Vinny Rottino’s ultimate reward for grinding out a professional baseball career the last 10 years just might be more than 6,000 miles away.
The latest — and most lucrative — in a long list of baseball destinations for the 1998 St. Catherine’s High School graduate is Japan. The 32-year-old Rottino signed a one-year contract Friday with the Orix Buffaloes, a Nippon Professional team in the Pacific League. The contract guarantees him $350,000 with the potential of another $100,000 in incentives.
Rottino is scheduled to meet with representatives of the Buffaloes Wednesday in Milwaukee. He plans to leave Jan. 21 for spring training in Osaka, Japan.
“I’m hoping it will lead to a career over there,” said Rottino, who signed with the Milwaukee Brewers as an undrafted free agent Feb. 3, 2003 after graduating from UW-La Crosse. “I’ll stay there, make some money, retire and then go coach baseball or something.”
Rottino played last season with the New York Mets and Cleveland Indians. He had a career-high 61 at-bats between the two teams, earning 78 service days and what Rottino said was about $250,000.
While waiting for the Indians to make a decision about his future following the season, Rottino received a call from Chicago-based agent Alan Nero, who has extensive connections in Japan.
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“He’s got a lot of inroads with scouts and general managers over there and not a lot of agents do,” Rottino said. “He called and said, ‘You’re at the top of the list for a team over in Japan. I cannot discuss it further unless I’m your agent.’ ”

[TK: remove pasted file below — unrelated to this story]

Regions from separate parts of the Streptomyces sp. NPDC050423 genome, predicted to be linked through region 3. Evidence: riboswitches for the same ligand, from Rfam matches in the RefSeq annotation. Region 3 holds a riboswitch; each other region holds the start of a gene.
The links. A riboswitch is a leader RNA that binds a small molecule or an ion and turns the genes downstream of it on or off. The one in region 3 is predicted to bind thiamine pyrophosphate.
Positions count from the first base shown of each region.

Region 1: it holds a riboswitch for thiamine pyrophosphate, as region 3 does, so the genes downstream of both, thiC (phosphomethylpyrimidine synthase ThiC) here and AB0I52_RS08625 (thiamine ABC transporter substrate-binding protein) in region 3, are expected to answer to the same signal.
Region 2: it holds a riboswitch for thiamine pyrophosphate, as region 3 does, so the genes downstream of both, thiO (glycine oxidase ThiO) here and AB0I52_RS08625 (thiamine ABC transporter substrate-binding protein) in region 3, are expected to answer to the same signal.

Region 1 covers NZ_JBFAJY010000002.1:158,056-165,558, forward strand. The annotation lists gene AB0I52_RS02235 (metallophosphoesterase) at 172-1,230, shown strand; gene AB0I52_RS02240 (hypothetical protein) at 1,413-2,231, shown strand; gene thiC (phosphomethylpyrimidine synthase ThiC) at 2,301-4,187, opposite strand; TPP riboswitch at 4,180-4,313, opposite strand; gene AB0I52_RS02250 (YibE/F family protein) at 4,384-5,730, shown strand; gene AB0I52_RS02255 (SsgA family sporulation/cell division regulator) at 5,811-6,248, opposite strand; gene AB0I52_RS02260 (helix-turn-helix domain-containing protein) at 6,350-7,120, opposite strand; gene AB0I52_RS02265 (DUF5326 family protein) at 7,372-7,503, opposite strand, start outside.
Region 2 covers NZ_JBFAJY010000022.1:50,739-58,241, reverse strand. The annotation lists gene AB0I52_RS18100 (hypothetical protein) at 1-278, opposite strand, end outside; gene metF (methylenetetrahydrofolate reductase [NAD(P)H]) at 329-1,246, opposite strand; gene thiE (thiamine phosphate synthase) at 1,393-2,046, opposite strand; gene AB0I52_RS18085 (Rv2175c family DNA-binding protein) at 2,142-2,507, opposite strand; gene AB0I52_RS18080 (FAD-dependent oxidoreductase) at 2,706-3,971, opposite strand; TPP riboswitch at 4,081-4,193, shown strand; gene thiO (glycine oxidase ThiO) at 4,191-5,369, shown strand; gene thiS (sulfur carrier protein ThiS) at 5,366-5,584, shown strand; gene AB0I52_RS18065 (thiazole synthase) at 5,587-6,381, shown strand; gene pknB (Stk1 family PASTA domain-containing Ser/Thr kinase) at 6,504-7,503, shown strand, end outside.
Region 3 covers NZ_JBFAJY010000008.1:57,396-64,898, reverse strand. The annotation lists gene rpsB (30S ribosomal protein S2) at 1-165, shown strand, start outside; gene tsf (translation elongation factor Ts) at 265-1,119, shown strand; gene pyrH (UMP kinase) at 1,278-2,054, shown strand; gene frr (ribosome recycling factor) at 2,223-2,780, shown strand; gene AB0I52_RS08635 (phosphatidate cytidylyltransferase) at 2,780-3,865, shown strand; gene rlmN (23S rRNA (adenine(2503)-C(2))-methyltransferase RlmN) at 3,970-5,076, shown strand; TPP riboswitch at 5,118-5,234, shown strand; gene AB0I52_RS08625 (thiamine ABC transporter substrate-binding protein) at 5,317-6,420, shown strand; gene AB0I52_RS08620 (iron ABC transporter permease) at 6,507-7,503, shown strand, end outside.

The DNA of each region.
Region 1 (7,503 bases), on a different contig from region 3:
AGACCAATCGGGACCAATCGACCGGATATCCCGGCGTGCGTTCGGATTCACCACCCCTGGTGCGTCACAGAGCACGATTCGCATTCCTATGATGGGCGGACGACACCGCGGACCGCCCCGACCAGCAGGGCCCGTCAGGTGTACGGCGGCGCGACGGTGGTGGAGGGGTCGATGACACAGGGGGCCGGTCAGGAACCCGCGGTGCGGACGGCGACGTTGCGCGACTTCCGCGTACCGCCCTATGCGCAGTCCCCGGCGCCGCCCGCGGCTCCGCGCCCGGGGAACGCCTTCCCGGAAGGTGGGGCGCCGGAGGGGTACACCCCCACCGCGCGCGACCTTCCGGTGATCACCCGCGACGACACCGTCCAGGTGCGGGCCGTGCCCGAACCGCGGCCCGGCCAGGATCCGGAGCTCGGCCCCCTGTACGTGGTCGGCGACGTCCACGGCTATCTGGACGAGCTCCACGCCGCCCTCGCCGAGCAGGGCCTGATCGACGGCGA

When Rottino expressed loyalty to his Philadelphia-based agent, Rex Gary, Nero agreed to join forces with Gary.
But there was an unresolved issue. Unless Rottino was designated for assignment, he would remain property of the Indians and not be free to negotiate with the Buffaloes.
“If that team (in Japan) wanted me bad enough, they would have had to pay Cleveland an amount of money and that probably would have come off my salary,” Rottino said.
That became a moot point in November when the Indians informed Rottino they weren’t bringing him back. Rottino became a free agent and was able to negotiate with the Buffaloes.
“It was the first time in my life I actually wanted to be taken off a 40-man roster,” Rottino said.
Rottino said he received offers from the Brewers, Chicago White Sox, Philadelphia Phillies and Chicago Cubs after the season, but his decision to head overseas was easy.
“I heard it’s awesome in Japan,” Rottino said. “Everyone’s so polite and it’s got a lot to offer, from what I hear.”